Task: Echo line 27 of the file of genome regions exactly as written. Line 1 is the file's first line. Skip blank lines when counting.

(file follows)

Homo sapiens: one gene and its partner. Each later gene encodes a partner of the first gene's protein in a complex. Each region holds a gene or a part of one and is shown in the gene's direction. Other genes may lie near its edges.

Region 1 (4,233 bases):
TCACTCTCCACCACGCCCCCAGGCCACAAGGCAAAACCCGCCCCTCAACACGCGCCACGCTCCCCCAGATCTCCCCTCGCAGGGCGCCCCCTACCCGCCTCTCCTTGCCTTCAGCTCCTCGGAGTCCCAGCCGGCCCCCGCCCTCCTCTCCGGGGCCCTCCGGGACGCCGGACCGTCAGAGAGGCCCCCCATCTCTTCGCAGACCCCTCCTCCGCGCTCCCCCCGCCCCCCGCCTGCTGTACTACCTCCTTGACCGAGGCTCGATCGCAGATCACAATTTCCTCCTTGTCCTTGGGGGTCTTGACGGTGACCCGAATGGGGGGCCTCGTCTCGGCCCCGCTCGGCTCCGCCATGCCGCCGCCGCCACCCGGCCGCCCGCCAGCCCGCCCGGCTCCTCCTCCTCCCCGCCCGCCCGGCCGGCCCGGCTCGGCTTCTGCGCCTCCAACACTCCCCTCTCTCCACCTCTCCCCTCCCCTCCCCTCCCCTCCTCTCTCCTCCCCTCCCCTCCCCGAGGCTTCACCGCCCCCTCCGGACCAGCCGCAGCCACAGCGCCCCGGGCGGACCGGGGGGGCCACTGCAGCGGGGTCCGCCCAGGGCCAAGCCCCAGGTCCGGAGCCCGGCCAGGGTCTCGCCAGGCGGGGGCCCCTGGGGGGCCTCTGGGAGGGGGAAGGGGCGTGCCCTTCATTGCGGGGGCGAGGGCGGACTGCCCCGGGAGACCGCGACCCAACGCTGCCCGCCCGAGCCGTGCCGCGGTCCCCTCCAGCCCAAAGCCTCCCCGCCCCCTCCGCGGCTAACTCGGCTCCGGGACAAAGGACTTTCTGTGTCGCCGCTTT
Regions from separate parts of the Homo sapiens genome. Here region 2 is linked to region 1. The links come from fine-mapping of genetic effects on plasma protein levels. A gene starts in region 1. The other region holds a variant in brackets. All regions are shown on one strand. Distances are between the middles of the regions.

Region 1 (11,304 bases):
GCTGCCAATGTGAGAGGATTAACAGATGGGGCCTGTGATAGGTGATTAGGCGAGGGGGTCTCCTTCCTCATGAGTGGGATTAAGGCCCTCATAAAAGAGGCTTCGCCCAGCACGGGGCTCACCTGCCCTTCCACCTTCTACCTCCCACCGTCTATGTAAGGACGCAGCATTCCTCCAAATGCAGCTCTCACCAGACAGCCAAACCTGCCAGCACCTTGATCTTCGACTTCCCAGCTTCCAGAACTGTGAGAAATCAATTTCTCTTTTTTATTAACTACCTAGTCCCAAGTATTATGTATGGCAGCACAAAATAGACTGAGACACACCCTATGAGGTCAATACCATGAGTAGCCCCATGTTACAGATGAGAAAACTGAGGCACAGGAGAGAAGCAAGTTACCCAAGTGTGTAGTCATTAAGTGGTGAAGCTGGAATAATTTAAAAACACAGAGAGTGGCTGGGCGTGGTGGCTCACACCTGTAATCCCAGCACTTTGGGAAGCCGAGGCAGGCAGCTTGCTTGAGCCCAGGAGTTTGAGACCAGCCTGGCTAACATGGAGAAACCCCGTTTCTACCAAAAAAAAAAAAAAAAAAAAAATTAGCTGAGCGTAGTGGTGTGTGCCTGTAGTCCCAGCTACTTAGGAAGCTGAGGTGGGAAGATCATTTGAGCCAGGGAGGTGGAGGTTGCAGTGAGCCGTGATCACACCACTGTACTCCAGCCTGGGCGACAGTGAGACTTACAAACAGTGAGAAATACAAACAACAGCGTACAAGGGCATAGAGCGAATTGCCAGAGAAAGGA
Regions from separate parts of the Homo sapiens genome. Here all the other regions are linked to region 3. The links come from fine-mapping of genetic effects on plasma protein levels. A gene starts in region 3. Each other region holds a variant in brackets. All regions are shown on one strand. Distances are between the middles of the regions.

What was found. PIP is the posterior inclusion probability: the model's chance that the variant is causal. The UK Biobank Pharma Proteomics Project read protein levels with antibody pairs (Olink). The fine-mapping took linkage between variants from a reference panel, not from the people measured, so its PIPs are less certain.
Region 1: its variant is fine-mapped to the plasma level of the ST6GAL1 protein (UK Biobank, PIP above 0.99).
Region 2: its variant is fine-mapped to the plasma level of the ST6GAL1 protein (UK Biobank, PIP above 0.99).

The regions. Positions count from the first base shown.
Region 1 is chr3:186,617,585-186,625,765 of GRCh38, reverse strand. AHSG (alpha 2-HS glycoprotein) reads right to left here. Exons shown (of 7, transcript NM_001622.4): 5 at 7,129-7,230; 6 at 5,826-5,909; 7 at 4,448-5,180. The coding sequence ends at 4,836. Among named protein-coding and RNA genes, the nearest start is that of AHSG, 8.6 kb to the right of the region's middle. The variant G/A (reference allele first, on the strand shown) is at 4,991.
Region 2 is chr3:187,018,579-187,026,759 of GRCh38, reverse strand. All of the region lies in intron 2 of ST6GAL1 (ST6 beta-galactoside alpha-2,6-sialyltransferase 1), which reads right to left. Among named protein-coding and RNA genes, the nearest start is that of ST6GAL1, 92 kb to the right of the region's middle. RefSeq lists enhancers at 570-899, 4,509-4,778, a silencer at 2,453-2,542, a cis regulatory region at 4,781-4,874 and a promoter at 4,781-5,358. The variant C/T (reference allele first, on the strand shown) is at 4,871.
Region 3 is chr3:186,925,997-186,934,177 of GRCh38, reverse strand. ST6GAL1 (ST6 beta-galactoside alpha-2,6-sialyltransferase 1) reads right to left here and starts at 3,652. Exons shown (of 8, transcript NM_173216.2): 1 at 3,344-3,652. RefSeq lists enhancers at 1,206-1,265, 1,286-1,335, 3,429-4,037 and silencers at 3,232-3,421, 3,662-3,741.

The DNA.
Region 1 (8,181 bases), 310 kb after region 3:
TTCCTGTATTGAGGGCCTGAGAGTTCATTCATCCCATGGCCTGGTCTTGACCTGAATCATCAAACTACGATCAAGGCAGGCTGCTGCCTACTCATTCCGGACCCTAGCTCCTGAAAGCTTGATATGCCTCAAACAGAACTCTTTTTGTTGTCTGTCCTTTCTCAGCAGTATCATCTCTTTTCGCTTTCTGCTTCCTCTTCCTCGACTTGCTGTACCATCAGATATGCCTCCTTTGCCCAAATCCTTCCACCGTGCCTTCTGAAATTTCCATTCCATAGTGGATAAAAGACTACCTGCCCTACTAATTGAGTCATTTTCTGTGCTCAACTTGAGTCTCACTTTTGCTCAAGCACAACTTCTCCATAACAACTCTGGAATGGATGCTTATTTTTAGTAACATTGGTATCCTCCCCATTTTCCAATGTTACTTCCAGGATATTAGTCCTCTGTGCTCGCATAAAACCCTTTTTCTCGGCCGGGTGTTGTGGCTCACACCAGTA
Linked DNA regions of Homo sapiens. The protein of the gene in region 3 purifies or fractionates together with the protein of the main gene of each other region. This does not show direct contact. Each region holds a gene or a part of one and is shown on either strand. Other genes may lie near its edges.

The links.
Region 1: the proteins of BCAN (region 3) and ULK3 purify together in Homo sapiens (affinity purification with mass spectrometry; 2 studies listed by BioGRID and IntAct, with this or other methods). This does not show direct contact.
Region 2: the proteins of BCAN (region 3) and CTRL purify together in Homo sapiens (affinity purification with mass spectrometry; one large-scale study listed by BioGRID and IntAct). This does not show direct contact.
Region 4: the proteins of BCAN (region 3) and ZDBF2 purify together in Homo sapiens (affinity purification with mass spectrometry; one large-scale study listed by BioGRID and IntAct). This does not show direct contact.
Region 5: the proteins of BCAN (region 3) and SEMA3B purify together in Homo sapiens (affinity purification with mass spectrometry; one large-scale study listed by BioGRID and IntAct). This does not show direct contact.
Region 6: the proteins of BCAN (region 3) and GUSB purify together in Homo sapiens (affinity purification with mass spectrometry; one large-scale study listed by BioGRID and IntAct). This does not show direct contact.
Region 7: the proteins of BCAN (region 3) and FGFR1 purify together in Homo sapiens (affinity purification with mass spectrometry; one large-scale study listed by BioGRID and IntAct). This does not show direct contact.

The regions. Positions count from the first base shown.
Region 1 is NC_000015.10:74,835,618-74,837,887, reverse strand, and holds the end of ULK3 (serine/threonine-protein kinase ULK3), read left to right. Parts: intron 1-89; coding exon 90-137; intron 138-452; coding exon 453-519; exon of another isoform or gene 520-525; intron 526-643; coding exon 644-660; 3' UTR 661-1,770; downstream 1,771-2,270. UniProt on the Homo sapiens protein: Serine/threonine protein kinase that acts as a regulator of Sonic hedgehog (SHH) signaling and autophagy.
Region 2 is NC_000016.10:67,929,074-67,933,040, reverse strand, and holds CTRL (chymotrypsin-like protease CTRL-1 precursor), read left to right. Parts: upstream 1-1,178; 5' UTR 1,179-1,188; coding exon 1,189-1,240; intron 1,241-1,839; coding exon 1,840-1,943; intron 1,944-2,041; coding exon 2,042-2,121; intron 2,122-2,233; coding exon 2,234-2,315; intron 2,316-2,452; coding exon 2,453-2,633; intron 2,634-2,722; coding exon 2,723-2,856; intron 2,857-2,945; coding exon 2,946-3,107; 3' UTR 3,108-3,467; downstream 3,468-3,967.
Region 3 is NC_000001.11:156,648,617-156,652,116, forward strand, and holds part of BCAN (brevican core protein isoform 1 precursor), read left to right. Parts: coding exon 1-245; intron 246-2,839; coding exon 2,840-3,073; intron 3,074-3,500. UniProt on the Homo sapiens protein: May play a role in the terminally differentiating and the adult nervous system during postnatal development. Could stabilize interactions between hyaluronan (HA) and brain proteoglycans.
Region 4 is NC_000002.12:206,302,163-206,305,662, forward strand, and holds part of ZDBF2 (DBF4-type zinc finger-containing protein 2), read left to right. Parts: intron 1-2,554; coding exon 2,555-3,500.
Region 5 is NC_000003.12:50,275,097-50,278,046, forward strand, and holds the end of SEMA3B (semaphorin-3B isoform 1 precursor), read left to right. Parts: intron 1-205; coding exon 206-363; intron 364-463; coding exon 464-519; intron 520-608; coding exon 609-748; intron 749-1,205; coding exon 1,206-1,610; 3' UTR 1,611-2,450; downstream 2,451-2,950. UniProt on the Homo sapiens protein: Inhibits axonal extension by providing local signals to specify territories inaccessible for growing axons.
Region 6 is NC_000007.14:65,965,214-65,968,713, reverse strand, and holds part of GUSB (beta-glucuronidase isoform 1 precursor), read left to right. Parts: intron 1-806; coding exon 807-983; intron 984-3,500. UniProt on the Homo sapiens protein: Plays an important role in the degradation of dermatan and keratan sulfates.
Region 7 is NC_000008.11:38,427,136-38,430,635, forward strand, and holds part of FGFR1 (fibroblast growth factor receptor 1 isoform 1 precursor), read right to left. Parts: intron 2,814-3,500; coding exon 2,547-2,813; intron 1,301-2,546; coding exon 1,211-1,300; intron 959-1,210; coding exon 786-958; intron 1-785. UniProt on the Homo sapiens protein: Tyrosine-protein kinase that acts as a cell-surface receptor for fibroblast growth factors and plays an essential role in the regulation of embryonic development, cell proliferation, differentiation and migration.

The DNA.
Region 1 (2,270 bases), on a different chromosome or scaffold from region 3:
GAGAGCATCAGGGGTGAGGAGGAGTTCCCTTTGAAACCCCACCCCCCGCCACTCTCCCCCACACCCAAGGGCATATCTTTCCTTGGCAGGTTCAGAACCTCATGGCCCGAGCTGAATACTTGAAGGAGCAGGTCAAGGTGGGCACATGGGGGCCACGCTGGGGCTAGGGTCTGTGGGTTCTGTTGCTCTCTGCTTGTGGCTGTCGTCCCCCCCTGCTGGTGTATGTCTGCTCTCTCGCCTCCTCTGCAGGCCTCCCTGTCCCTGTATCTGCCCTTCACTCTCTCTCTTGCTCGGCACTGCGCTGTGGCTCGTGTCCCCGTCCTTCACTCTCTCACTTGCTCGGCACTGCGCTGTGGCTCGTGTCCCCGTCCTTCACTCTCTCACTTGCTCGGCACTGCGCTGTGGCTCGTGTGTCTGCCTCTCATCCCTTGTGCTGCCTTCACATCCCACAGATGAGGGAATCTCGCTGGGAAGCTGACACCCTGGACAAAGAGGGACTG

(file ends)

Region 1 is NC_000015.10:74,835,618-74,837,887, reverse strand, and holds the end of ULK3 (serine/threonine-protein kinase ULK3), read left to right. Parts: intron 1-89; coding exon 90-137; intron 138-452; coding exon 453-519; exon of another isoform or gene 520-525; intron 526-643; coding exon 644-660; 3' UTR 661-1,770; downstream 1,771-2,270. UniProt on the Homo sapiens protein: Serine/threonine protein kinase that acts as a regulator of Sonic hedgehog (SHH) signaling and autophagy.